Guest post: Shaming and taming teenage girls

This is a guest post from Australian feminists Nina Funnell and Dannielle Miller.

Nina Funnell is a social commentator and freelance opinion writer. She works as an anti-sexual assault and domestic violence campaigner and is also currently completing her first book on “sexting,” teen girls and moral panics.

Dannielle Miller is the founder and CEO of Enlighten Education, Australia’s leading provider of workshops for teen girls (Enlighten works with over 20,000 girls every year). Dannielle is also the author of The Butterfly Effect – A positive new approach to raising happy, confident teen girls (Random House, 2009). She blogs at The Butterfly Effect.

“America’s favorite shame machine, Lindsay Lohan, has embarrassed herself yet again! …Look away now if you don’t like to watch people throw their dignity in the trash..”

Look away now if you don’t like to watch the media revel in shaming young female celebrities. The above quote wasn’t lifted from of the plethora of “trash” mags, but rather from online site Jezebel, a site that claims to be offering “celebrity, sex and fashion…without airbrushing.” No airbrushing but, it would seem, with an extra dose of female venom – or, as we like to call it, fem-ven. Sadly, Jezebel is not alone in reveling in dishing up the dirt on young women.

Much of popular culture perpetuates the idea that young women can simply not be trusted, particularly if they have money, fame or any kind of power. Think everyone’s favorite targets; Lindsay Lohan, Miley Cyrus, Kim Kardashian… Going by all the recent reports which document young women stripping off and partying on, you would be forgiven for thinking that young women are simply out of control.

Think too of the more troubling way in which teen girls are presented by those who are supposed to have their best interests at heart. How many books on teen parenting have featured either surly looking misses with arms folded on their covers, or titles which claim to help parents “survive” adolescent girls (please note – girls aren’t carcinogenic).

The general consensus seems to be that girls are running wild and must be tamed, or shamed- stat!

Never mind that teenage girls are considered more mature than their male counterparts. Never mind that girls continue to outperform boys academically. Never mind that girls aged 16 to 24 are safer drivers and have higher tertiary enrollment rates than boys in the same age group. And don’t even consider the drastically lower incarceration rates of young women compared with young men.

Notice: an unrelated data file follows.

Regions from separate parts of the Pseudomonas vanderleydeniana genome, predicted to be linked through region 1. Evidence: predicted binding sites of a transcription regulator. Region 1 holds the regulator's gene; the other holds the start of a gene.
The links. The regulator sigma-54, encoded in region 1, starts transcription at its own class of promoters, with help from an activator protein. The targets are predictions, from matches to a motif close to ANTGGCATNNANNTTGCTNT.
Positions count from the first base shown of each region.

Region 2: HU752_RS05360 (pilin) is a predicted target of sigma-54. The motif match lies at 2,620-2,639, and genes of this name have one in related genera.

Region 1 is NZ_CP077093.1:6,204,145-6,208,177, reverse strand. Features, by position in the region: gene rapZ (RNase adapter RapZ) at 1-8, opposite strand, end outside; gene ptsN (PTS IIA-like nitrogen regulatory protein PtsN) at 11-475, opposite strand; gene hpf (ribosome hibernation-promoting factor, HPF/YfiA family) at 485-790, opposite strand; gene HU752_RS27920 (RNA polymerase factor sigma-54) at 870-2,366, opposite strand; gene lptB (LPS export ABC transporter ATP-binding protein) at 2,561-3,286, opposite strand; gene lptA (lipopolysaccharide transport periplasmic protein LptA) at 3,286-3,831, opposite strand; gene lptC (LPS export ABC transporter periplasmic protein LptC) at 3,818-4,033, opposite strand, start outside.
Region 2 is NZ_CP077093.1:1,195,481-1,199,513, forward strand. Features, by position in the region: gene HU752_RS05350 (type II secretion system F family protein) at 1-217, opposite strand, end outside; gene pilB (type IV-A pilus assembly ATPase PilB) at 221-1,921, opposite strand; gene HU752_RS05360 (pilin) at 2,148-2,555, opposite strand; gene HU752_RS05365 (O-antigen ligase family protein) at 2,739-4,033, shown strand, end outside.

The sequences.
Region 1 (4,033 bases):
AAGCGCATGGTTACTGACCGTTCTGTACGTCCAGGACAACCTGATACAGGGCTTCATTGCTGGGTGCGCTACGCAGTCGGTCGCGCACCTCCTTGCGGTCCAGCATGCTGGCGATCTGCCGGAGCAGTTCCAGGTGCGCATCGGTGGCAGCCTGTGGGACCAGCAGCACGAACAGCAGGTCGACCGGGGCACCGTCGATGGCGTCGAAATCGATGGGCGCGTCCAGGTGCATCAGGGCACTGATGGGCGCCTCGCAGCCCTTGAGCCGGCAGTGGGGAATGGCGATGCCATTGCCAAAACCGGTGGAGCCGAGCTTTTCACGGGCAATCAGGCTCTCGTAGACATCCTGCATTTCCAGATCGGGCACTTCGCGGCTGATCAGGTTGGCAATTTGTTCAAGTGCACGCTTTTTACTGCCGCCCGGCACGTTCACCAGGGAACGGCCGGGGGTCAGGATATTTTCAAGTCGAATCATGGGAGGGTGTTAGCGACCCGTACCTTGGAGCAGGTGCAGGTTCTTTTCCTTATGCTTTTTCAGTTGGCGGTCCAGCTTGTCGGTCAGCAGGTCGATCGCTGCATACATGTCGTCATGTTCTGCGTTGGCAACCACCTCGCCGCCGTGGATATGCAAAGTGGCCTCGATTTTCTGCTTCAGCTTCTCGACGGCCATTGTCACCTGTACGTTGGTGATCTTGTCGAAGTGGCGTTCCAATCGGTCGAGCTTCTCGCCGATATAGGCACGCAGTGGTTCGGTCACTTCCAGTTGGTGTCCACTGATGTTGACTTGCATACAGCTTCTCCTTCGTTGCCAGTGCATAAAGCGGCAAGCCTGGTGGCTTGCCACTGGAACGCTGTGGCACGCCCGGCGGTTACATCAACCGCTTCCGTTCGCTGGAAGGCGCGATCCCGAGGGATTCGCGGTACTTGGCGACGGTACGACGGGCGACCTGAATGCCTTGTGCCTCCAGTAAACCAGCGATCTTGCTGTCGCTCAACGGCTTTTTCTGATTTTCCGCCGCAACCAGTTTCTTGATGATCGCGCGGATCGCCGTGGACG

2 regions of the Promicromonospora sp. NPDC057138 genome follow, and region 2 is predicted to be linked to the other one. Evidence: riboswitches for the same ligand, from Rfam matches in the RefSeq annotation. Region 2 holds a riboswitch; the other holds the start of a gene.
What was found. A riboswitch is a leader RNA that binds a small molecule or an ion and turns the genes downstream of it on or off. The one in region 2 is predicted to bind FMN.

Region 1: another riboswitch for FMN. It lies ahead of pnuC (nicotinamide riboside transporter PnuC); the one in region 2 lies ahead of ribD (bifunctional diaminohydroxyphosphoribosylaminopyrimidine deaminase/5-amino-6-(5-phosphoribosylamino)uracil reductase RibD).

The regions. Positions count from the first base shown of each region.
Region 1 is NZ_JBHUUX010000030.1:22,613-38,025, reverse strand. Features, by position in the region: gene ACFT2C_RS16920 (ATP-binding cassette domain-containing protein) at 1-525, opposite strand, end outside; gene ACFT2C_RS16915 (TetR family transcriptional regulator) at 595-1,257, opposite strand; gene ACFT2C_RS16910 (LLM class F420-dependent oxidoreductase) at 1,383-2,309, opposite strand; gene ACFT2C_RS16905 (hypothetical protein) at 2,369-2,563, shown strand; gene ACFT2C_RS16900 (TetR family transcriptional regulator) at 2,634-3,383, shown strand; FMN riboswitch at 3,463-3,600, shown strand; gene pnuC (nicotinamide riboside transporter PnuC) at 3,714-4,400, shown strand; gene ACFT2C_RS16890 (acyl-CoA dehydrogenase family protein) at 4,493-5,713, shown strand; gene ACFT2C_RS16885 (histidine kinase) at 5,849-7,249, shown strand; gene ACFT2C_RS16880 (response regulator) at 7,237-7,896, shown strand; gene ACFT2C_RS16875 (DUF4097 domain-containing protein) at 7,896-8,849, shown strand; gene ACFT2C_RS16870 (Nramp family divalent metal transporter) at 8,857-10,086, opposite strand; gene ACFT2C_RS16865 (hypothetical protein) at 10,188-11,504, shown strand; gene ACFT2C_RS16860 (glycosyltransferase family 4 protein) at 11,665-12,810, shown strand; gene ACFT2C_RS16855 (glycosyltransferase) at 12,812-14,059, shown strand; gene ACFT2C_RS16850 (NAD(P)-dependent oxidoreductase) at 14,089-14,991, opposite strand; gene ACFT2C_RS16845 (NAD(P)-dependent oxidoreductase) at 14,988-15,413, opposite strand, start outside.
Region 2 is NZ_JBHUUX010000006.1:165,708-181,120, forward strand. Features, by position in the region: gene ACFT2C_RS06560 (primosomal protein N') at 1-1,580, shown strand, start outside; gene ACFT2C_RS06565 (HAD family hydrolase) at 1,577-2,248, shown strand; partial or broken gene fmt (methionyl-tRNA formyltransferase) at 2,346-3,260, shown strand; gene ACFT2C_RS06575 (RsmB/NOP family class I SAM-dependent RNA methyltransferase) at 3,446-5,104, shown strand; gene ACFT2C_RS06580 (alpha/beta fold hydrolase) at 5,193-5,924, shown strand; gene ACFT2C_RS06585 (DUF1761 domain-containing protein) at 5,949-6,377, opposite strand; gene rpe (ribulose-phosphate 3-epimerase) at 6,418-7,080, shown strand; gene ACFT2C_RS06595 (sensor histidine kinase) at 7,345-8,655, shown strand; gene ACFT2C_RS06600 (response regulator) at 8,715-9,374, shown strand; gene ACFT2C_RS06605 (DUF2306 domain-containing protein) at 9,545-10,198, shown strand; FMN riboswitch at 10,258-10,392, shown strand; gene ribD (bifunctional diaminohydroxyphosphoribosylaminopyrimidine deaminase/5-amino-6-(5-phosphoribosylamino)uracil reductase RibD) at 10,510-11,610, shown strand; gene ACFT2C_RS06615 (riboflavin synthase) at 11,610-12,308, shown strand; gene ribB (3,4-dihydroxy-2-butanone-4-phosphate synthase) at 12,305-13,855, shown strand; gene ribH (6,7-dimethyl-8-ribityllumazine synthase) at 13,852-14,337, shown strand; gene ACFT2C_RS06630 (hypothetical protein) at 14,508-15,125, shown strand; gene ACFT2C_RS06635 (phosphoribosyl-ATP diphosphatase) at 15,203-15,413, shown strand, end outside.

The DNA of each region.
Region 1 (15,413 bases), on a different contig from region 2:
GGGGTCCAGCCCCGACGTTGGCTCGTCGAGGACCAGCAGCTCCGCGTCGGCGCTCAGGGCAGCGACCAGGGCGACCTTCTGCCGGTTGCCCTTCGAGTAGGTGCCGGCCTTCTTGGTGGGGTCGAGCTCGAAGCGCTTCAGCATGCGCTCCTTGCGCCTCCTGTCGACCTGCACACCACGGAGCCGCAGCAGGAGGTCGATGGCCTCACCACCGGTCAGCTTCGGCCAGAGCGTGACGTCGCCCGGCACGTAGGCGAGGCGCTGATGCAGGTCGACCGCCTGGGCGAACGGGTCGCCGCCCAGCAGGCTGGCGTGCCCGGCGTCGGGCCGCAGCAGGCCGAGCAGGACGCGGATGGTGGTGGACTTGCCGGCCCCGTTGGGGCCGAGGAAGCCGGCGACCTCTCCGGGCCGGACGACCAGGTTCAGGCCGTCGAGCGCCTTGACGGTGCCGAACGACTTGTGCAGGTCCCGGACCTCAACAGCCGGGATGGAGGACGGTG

The problem is not that young women are irresponsible but that the media is interested only in the few who are.

The moral panic over young female celebrities is so intense that many people forget that in some ways young men are more at risk than young women, yet curiously there is no moral panic surrounding the boys.

As women who work with teen girls on a weekly basis, let us reassure you – it’s not that amazing young women are not out there. Young women are doing great things. The problem is one of visibility. The media rarely reports on young women in an affirmative way. Apart from the odd report of a young female sportsperson or aspiring fashion model, there is surprisingly little on offer.

As a young woman, unless you fit the category of innocent virgin, or vulnerable victim the chances are the media will vilify you. But why is there such a witch-hunt for young female celebrities? Just as many young male celebrities take drugs and misbehave. Hello almost every rap star / gangsta wannabe on the planet! Hello Charlie Sheen!

So why the double standard? And how does the double standard fuel the moral panic over girls as vulnerable and highly susceptible to negative influences? More to the point, are paternalistic offers of protection really just veiled offers to control girls?